air pollutants
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2024 ◽  
Vol 84 ◽  
H. S. Yousaf ◽  
M. Abbas ◽  
N. Ghani ◽  
H. Chaudhary ◽  
A. Fatima ◽  

Abstract Smog has become the fifth season of Pakistan especially in Lahore city. Increased level of air pollutants (primary and secondary) are thought to be responsible for the formation of smog in Lahore. Therefore, the current study was carried out for the evaluation of air pollutants (primary and secondary) of smog in Wagah border particularly and other sites (Jail road, Gulburg) Lahore. For this purpose, baseline data on winter smog from March to December on primary and secondary air pollutants and meteorological parameters was collected from Environmental Protection Department and Pakistan Meteorological Department respectively. Devices being used in both departments for analysis of parameters were also studied. Collected data was further statistically analyzed to determine the correlation of parameters with meteorological conditions and was subjected to air quality index. According to results, PM 10 and PM 2.5 were found very high above the NEQS. NOx concentrations were also high above the permissible limits whereas SO2 and O3 were found below the NEQS thus have no roles in smog formation. Air Quality Index (AQI) of pollutants was PM 2.5(86-227), PM 10 (46-332), NOx (26-110), O3 (19-84) and SO2 (10-95). AQI of PM 2.5 remained between moderate to very unhealthy levels. AQI of PM 10 remained between good to hazardous levels. AQI of NOx remained between good to unhealthy for sensitive groups’ levels. AQI of O3 and SO2 remained between good to moderate levels. Pearson correlation showed that every pollutant has a different relation with different or same parameters in different areas. It is concluded from the present study that particulate matter was much more responsible for smog formation. Although NOx also played role in smog formation. So there is need to reduce sources of particulate matter and NOx specifically in order to reduce smog formation in Lahore.

Atmosphere ◽  
2022 ◽  
Vol 13 (1) ◽  
pp. 141
Yan Yang ◽  
Wei Zhou ◽  
Qian Gao ◽  
Delong Zhao ◽  
Xiange Liu ◽  

Many studies have shown that air pollutants have complex impacts on urban precipitation. Meteorological weather station and satellite Aerosol Optical Depth (AOD) product data from the last 20 years, combined with simulation results from the Weather Research and Forecasting model coupled with Chemistry (WRF-Chem), this paper focuses on the effects of air pollutants on summer precipitation in different regions of Beijing. These results showed that air pollution intensity during the summer affected the precipitation contribution rate (PCR) of plains and mountainous regions in the Beijing area, especially in the plains. Over the past 20 years, plains PCR increased by ~10% when the AOD augmented by 0.15, whereas it decreased with lower pollution levels. In contrast, PCR in mountainous areas decreased with higher pollution levels and increased with lower pollution levels. Our analysis from model results indicated that aerosol increases reduce the effective particle size of cloud droplets and raindrops. Smaller cloud raindrops more readily transport to high air layers and participate in the generation of ice-phase substances in the clouds, increasing the total amount of cloud water in the air in a certain time, which ultimately enhanced precipitation intensity on the plains. The removal of pollutants caused by increased precipitation in the plains decreased rainfall levels in mountainous areas.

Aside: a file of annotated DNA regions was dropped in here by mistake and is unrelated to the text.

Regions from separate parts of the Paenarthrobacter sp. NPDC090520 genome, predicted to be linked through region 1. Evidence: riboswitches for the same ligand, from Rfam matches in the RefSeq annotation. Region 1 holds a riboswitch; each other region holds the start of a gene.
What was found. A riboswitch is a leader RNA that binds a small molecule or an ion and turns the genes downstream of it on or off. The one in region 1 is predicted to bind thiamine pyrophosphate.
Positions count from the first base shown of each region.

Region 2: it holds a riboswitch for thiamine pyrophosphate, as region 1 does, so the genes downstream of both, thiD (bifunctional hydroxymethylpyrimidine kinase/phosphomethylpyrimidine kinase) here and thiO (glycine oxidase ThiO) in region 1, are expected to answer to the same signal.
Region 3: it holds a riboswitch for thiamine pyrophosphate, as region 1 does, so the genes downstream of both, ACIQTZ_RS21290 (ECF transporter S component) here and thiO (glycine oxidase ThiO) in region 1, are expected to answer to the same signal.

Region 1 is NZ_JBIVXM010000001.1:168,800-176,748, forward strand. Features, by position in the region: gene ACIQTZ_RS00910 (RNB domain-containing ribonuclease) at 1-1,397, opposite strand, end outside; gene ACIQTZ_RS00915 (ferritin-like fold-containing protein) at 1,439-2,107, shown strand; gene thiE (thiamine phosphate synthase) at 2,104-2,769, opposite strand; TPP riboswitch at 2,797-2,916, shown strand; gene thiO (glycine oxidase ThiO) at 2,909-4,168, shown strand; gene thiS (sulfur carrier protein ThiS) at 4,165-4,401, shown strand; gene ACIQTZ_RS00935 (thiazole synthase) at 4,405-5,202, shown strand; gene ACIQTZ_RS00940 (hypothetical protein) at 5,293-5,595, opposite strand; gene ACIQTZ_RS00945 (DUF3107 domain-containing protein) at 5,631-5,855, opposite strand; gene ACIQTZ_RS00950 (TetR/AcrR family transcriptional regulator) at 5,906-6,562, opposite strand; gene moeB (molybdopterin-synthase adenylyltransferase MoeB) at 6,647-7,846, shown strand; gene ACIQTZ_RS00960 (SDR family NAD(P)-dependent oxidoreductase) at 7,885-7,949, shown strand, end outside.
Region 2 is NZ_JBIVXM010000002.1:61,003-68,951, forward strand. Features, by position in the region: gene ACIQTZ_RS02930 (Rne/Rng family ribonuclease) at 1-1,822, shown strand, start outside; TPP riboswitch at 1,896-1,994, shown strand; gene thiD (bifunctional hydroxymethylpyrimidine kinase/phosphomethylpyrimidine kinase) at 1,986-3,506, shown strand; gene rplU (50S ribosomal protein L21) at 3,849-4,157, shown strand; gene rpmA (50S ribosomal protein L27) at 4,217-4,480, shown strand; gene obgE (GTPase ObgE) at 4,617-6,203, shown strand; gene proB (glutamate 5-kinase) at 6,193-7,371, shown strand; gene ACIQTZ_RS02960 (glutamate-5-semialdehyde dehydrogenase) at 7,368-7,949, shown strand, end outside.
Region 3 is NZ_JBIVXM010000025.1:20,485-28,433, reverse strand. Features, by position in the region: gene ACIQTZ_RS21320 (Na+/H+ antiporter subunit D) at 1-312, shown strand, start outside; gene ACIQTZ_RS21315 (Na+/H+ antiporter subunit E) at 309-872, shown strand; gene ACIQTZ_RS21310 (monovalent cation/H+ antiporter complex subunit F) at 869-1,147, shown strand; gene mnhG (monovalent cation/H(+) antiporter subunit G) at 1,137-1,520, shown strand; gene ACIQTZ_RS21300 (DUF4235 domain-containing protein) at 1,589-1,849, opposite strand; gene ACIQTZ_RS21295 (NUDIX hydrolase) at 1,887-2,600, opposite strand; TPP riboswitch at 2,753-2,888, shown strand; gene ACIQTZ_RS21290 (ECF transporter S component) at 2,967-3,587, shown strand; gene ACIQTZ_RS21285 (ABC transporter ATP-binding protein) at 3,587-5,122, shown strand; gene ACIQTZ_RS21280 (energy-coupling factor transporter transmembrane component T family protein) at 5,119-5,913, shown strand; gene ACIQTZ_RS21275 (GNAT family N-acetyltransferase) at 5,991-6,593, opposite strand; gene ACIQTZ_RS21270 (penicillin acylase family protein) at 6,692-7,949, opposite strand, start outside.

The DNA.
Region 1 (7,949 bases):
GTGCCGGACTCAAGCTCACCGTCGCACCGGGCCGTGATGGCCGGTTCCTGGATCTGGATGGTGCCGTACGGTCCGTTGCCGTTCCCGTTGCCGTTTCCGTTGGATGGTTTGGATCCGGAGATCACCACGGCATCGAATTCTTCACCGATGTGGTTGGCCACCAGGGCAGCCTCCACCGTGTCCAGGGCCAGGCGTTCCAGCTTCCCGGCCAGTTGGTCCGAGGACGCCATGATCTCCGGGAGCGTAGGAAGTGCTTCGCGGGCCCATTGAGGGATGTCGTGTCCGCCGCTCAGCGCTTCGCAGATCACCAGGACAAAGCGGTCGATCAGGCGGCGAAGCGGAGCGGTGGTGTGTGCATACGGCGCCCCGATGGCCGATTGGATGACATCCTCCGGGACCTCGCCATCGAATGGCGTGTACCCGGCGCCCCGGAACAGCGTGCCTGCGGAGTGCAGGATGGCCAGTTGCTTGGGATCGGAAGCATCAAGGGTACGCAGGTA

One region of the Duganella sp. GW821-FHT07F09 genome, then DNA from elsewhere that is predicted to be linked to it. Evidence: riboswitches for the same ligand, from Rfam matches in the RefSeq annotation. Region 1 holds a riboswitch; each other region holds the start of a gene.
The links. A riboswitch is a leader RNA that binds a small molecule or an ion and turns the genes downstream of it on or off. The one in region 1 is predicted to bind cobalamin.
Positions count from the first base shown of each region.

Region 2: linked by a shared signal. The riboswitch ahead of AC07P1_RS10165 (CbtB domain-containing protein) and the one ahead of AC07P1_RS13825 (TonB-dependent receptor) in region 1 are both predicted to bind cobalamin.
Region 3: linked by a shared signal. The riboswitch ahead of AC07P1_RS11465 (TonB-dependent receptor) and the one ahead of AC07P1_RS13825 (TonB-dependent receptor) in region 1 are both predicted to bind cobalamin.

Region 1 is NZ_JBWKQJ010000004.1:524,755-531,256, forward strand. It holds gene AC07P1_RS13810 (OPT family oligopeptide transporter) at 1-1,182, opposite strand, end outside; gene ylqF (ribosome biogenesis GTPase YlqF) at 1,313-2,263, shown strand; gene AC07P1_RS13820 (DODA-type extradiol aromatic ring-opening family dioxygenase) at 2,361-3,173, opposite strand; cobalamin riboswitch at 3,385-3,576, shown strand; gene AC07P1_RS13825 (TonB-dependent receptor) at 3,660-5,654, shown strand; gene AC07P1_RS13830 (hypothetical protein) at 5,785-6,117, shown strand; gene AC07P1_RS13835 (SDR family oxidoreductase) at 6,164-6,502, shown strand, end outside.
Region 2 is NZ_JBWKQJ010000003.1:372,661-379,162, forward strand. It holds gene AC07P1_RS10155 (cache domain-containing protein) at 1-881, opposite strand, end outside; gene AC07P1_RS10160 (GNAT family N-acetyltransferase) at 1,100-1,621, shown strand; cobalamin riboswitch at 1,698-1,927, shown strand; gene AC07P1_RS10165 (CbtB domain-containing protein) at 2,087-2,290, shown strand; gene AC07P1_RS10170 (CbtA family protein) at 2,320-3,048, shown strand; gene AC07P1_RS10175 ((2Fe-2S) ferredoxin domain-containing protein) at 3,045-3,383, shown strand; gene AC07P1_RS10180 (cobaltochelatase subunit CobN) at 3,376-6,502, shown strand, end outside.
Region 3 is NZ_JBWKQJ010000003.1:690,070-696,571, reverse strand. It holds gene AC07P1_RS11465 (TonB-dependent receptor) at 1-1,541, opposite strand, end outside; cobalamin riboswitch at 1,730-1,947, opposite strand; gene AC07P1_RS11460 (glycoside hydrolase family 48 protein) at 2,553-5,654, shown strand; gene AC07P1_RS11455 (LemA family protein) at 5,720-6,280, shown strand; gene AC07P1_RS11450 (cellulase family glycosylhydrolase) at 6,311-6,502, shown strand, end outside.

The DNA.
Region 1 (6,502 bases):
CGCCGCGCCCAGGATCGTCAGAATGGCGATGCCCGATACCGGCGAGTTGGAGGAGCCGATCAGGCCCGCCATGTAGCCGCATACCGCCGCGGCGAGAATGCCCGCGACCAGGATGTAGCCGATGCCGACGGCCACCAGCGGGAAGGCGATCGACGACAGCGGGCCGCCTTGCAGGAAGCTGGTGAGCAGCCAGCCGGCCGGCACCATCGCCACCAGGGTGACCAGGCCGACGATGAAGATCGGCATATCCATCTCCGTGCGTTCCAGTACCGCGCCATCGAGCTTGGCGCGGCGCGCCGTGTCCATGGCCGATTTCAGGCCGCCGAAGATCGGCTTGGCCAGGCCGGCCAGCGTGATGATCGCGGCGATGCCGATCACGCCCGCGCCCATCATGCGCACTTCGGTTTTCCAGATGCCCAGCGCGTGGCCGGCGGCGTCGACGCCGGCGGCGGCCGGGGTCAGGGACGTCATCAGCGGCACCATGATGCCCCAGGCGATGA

Prof. (Dr.) S. M. Safdar Ashraf ◽  

Background: The environmental pollution is a growing world problem specifically in developed & developing countries. In these areas G.I.T disorders & diarrheal diseases have replaced by airborne environmental disorders.Methods: Literatures was reviewed on the subject to find out the knowledge regarding Environmental threats of air pollution & its effects on the health of human body. Data and details have been located, selected, extracted and synthesized from different national & international Journals, websites, Proceedings, books, google scholar etc.Result & Conclusion: Changes are taking place in air regularly. Different pollutants are being created from different sources. Indoor air pollution is common among underdeveloped & developing nations. To improve health situation different professional, have to play their roles. Effects of air pollution are sometimes general in nature otherwise may be immediate or delayed. Leading causes of death is cardiovascular diseases like IHD are now being declared as airborne. Emergent airborne diseases are more than 30 like COVID 19 only result in 43.6 lakhs death so far. Toxic & hazardous chemicals are present in air in the form of allergens, neurotoxin, mutagen, carcinogen etc. Air pollutants are carbon monoxide, nitrogen oxides, Benzene, Ozone, Lead, sulphates, SPM etc. Meteorological effects on health are also related with air including season, atmospheric pressure, heat, cold etc. Indoor air pollutants have also specific health effects.